A Textbook Approach to Teaching: Structural Uniformity among American High School Sociology Courses
Article - Merrimack Access Only
The American Sociologist
There has been renewed interest over the past 5 years among sociologists in empirically examining the status of sociology in high school. The few studies that have recently been conducted, however, have focused almost exclusively on high school sociology teachers. The nature and structure of the courses themselves have been largely ignored. Given the American Sociological Association's recent attempts to develop and implement an Advanced Placement course, it seems especially important to examine the characteristics of existing sociology courses. This paper uses the results of a national mail survey to describe and discuss three aspects of the nature and structure of a random sample of sociology courses that were offered during the 2005-06 school year: instructional materials and pedagogical resources, teaching techniques, and course content. I demonstrate that these aspects of the courses look remarkably similar across the country: Teachers rely overwhelmingly on standard introductory textbooks to structure their courses. They are also apt to utilize supplemental materials from textbook publishers and from newspapers and news magazines, and to use a combination of lecture and discussion in their sociology classes. The paper concludes with recommendations for future research.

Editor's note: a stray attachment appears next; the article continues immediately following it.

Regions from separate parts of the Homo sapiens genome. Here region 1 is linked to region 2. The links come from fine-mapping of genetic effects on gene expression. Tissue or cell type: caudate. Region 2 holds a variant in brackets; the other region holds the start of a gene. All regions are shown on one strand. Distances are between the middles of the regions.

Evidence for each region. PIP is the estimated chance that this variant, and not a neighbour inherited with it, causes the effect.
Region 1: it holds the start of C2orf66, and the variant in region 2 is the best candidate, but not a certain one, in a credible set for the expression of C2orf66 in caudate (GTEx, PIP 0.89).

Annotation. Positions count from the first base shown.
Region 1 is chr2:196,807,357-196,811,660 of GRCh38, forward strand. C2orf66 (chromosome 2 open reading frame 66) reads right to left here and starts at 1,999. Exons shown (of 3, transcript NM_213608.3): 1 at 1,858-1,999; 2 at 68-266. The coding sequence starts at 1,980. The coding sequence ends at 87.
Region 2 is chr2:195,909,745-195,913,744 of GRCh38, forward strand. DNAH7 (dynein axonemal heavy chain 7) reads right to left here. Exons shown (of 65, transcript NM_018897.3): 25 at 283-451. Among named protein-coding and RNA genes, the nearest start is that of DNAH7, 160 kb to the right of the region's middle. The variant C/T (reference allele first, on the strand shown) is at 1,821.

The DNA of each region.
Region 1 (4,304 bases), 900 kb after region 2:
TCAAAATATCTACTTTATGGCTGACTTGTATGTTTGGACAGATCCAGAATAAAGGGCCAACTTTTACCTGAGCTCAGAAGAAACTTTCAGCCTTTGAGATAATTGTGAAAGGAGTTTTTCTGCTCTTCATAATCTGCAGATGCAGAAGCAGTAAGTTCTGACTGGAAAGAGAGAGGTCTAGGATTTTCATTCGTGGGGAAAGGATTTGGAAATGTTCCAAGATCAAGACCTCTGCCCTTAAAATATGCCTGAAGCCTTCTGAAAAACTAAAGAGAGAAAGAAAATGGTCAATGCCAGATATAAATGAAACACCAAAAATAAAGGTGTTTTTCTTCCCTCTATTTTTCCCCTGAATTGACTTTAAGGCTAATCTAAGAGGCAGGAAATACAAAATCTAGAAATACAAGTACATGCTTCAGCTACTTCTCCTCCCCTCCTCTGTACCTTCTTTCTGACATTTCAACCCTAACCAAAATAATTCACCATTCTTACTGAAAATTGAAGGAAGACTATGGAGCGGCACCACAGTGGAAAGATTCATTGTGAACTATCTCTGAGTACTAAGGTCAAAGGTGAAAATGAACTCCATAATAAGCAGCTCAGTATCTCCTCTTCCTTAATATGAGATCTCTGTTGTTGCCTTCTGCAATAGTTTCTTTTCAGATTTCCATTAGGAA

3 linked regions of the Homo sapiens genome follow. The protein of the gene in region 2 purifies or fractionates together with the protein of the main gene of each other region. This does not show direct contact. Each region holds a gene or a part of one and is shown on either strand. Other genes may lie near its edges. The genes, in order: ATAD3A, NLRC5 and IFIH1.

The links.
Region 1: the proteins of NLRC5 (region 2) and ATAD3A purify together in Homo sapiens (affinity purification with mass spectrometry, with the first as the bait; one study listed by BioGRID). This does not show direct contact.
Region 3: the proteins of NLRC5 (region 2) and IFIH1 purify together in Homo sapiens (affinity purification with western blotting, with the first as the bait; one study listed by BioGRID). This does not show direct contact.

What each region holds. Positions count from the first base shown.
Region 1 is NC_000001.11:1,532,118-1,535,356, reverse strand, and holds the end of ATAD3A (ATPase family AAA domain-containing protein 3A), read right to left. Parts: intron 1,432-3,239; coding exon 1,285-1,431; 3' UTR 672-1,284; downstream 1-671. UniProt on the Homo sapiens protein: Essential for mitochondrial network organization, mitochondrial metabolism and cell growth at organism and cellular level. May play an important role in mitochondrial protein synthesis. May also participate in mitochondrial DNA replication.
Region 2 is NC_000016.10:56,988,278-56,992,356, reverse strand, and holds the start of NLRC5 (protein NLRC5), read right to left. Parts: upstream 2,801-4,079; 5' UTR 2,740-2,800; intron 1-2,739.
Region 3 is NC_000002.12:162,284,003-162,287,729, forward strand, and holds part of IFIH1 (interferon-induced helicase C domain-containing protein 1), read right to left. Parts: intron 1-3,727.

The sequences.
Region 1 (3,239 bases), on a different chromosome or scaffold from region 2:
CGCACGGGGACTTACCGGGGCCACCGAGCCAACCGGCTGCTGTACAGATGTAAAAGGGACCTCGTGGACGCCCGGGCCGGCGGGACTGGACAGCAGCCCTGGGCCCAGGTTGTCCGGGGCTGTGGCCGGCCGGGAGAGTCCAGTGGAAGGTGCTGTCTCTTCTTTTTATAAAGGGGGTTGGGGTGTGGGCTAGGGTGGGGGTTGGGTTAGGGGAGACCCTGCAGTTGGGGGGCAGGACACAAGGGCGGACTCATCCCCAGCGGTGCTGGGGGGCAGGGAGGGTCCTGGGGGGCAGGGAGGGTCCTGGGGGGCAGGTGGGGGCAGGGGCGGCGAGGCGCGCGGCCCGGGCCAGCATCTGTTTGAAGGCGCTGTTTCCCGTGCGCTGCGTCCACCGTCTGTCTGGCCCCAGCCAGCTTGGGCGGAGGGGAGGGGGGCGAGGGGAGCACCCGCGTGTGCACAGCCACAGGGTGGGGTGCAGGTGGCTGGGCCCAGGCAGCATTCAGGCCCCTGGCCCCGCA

(2007). A Textbook Approach to Teaching: Structural Uniformity among American High School Sociology Courses. The American Sociologist, 38(2), 178-190.
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